The world has witnessed that the COVID-19 pandemic is far more than a health crisis. It has had devastating impacts on all aspects of life, for all people. Nepal is no exception. Renewed focus is needed now to address the socio-economic impacts of the crisis, as well as to look towards long-term recovery that addresses systemic weaknesses and longstanding inequalities. If done right, this will set the stage for accelerated achievement of the 2030 Agenda and the Sustainable Development Goals.
Quick action on the part of the Government of Nepal – including a nationwide lockdown beginning on 24 March 2020 – helped to slow the spread of infection during the initial four months and despite the return of a huge number of migrants, the country is now witnessing a rise in cases that requires a continued and sustained health response. Under the Health Sector Emergency Response Plan, prepared by the Ministry of Health and Population, essential healthcare equipment and supplies are provided, and capacity for testing and treatment has increased.
Measures put in place to protect lives have not come without cost, however. Initial lockdown and continued restrictions resulted in the cessation of nearly all economic activities. That impacted jobs and livelihoods. The downstream efects highlight inequalities and are worsened by existing shortcomings in governance and service delivery systems. While all levels of government have already taken important steps to provide shortterm relief – including food aid to more than 1.9 million at-risk households and fnancial assistance to local businesses – concerted and coordinated efort is needed to ensure a full socio-economic recovery.
In this context, the United Nations has designed this Framework for Responding to the SocioEconomic Impacts of COVID-19 in Nepal. The Framework is anchored in government priorities, as articulated by planning and budgeting documents at the national and provincial levels. It aims to complement and build on the government-led response.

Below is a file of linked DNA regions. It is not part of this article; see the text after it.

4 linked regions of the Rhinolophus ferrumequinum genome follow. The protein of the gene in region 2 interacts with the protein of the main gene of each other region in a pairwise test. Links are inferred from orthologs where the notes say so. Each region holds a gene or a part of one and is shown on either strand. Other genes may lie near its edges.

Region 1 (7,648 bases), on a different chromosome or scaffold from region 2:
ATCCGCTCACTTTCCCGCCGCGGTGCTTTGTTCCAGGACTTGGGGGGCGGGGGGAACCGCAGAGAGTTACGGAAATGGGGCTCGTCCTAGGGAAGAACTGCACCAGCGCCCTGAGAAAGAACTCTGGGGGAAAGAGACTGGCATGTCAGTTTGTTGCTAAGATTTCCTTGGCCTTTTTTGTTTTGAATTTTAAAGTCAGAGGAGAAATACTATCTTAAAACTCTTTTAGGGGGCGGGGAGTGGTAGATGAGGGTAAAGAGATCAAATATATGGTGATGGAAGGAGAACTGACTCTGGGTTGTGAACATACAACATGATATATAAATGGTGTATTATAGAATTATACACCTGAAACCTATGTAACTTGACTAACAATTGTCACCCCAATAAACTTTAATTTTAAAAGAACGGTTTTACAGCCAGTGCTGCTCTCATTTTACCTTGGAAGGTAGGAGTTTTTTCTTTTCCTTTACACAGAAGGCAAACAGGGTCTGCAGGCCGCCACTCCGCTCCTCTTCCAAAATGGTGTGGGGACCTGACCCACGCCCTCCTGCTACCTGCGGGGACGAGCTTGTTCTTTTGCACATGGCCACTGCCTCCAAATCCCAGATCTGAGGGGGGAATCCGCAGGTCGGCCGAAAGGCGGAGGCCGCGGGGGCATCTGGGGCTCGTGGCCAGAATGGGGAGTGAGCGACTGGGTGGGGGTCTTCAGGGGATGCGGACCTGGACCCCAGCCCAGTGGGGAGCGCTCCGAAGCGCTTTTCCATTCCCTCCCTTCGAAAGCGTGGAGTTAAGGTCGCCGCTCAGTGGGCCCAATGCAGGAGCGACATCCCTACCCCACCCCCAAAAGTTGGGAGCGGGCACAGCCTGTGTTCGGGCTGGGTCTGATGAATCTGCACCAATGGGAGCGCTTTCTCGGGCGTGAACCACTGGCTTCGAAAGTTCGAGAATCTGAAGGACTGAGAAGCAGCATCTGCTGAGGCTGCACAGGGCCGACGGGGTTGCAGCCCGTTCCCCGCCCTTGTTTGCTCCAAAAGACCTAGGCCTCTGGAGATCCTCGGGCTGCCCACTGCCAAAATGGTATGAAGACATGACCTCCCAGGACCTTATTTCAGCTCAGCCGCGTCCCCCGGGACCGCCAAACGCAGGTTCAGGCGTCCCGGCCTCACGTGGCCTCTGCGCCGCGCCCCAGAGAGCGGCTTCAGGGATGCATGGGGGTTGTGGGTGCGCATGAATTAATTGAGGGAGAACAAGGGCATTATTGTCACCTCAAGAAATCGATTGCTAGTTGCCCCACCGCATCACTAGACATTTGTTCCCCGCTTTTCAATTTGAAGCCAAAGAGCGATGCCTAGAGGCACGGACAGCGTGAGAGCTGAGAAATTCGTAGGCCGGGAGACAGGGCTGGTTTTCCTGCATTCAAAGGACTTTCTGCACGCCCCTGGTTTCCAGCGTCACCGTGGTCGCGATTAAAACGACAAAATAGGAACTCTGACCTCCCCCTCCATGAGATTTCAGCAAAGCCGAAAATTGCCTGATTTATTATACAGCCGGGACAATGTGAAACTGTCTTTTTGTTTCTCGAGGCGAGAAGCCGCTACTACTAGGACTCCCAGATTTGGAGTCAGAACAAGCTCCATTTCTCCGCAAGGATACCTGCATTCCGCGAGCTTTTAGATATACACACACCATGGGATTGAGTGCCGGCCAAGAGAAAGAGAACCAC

The proposed Framework builds on short-term recovery and resilience activities managed by the humanitarian country team. Its preparation is informed by analysis of data and evidence and an understanding of the specifc impacts of the pandemic in the Nepal context. In addition to the collection of data through assessments and surveys, the United Nations consulted 35 groups, including more than 1,000 people representing diferent segments of the population and constituency groups. This evidence has allowed for tailored solutions to respond to specifc needs and necessities created by the COVID-19 crisis. Further, the Framework emphasizes the challenges faced by vulnerable and marginalized populations, ensuring no one is left behind.
The Framework is structured around fve interconnected and reinforcing pillars:
Health First, focusing on the immediate health response, as well as addressing existing challenges in health systems and services.
Protecting People, through increased and more inclusive provision of essential services and building stronger social protection systems.
Economic Response and Recovery, creating jobs and other income-generating opportunities and supporting small businesses to jumpstart the economy.
Social Cohesion and Community Resilience, addressing discrimination, exclusion and other rights against at-risk people and groups, and building resilience to future crises and shocks.
Macroeconomic Response and Multilateral Collaboration, to support inclusive and sustainable growth and bring partners together to ensure more efective cooperation.